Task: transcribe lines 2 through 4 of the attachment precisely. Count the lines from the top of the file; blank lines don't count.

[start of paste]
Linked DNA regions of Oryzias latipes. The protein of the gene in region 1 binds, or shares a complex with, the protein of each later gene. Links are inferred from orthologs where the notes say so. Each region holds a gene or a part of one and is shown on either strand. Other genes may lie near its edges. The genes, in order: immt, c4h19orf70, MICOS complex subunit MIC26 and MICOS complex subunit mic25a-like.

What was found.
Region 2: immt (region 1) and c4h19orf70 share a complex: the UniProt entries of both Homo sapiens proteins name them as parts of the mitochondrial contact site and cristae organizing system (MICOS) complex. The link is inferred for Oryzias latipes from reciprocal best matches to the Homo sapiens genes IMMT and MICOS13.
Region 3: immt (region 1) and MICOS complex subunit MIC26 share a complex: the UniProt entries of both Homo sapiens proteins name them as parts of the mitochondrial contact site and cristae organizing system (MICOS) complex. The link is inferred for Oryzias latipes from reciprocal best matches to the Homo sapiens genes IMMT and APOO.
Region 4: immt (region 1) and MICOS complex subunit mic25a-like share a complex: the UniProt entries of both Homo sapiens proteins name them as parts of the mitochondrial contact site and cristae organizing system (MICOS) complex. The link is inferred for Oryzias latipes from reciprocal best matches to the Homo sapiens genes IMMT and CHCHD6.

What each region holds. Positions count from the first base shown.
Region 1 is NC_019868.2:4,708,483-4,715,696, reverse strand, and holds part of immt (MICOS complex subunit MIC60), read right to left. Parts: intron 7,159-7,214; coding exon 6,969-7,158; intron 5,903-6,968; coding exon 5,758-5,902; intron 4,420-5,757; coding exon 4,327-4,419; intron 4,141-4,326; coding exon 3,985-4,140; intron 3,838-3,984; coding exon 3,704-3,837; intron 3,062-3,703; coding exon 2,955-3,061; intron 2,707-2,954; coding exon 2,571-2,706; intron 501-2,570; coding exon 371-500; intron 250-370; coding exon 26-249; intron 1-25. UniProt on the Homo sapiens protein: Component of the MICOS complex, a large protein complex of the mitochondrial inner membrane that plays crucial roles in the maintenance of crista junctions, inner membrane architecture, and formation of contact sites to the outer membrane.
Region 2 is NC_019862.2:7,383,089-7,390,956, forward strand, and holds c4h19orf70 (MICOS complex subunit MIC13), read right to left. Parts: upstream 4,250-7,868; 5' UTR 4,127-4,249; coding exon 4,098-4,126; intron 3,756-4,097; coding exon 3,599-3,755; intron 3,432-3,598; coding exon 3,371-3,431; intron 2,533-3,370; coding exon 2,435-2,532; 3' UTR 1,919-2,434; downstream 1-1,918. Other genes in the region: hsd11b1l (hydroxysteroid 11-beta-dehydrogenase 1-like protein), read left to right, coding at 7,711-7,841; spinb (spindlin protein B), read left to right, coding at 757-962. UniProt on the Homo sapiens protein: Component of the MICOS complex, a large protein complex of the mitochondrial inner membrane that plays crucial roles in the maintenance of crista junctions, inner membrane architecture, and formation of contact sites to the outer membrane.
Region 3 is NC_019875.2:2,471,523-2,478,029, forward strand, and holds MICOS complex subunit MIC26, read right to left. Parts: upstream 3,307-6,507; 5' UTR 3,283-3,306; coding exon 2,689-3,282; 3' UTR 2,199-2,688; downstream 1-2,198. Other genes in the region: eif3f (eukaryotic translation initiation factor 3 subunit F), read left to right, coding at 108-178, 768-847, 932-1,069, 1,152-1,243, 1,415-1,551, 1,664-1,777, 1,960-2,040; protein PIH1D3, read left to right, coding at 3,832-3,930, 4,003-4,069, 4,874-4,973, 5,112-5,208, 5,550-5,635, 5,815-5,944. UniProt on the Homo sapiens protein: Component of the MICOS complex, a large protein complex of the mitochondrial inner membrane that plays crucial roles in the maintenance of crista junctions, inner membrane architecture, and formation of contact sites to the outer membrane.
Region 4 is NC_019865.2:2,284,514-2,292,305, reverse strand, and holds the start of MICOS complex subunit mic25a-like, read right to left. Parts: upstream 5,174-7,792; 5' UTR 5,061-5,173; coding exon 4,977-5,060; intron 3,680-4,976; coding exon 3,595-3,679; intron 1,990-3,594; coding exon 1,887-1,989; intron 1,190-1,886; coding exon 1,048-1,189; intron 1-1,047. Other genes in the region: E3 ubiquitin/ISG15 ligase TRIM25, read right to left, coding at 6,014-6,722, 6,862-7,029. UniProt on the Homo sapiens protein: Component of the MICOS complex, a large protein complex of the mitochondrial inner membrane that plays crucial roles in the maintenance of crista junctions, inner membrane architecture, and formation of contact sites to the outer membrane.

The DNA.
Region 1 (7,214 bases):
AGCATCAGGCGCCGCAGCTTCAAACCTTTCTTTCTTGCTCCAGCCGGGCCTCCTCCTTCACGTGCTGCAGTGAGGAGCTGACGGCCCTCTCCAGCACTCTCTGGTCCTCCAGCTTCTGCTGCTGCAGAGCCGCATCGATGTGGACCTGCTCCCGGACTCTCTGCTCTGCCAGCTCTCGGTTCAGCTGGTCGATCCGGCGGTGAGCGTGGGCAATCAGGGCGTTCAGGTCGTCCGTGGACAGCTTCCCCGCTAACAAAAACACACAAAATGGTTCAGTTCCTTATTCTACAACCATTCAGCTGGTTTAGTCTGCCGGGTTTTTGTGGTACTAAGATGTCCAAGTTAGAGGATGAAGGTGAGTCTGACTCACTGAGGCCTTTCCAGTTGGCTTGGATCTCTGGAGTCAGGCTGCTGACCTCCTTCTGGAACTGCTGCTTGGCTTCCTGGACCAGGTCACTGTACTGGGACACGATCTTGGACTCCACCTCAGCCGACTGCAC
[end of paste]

What was found.
Region 2: immt (region 1) and c4h19orf70 share a complex: the UniProt entries of both Homo sapiens proteins name them as parts of the mitochondrial contact site and cristae organizing system (MICOS) complex. The link is inferred for Oryzias latipes from reciprocal best matches to the Homo sapiens genes IMMT and MICOS13.
Region 3: immt (region 1) and MICOS complex subunit MIC26 share a complex: the UniProt entries of both Homo sapiens proteins name them as parts of the mitochondrial contact site and cristae organizing system (MICOS) complex. The link is inferred for Oryzias latipes from reciprocal best matches to the Homo sapiens genes IMMT and APOO.